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Friday, April 1, 2011

Dalai Lama on how do self-attachment and so forth arise in such great force

Afflictions are classed as peripheral mental factors and are not themselves any of the six main minds [eye, ear, nose, tongue, body and mental consciousnesses]. However, when any of the afflicting mental factors becomes manifest, a main mind [a mental consciousness] comes under its influence, goes wherever the affliction leads it, and 'accumulates' a bad action.

There are a great many different kinds of afflictions, but the chief of them are desire, hatred, pride, wrong view and so forth. Of these, desire and hatred are chief. Because of an initial attachment to oneself, hatred arises when something undesirable occurs. Further, through being attached to oneself the pride that holds one to be superior arises, and similarly when one has no knowledge of something, a wrong view that holds the object of this knowledge to be non-existent arises.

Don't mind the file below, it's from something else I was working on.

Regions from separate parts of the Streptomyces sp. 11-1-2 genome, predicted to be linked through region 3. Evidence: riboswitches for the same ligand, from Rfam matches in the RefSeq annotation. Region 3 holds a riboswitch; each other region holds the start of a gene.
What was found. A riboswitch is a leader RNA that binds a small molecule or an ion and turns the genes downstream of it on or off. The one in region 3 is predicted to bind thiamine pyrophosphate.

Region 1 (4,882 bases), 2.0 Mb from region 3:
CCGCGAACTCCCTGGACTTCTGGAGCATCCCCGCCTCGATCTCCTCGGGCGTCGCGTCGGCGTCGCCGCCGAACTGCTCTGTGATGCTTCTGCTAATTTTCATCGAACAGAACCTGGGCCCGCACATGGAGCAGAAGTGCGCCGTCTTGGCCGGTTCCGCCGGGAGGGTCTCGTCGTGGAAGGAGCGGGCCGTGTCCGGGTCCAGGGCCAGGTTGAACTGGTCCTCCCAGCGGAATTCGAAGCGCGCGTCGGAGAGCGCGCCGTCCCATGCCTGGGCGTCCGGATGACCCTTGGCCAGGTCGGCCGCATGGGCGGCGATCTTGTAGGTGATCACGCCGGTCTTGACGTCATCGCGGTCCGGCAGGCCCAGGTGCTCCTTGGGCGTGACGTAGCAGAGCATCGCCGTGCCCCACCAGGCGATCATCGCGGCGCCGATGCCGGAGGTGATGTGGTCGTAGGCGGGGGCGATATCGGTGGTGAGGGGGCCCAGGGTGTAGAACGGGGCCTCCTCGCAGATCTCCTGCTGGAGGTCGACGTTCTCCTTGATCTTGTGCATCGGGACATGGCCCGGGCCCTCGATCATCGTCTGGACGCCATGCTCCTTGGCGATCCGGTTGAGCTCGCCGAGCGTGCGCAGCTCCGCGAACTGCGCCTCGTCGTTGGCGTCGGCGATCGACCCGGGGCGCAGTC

How do self-attachment and so forth arise in such great force? Because of beginningless conditioning, the mind tightly holds to 'I, I' even in dreams, and through the power of this conception, self-attachment and so forth occur. This false conception of 'I' arises because of one's lack of knowledge concerning the mode of existence of things. The fact that all objects are empty of inherent existence is obscured and one conceives things to exist inherently; the strong conception of 'I' derives from this. Therefore, the conception that phenomena inherently exist is the afflicting ignorance that is the ultimate root of all afflictions. (p.26)

--from The Buddhism of Tibet by the Dalai Lama, translated and edited by Jeffrey Hopkins, with Anne Klein, published by Snow Lion Publications

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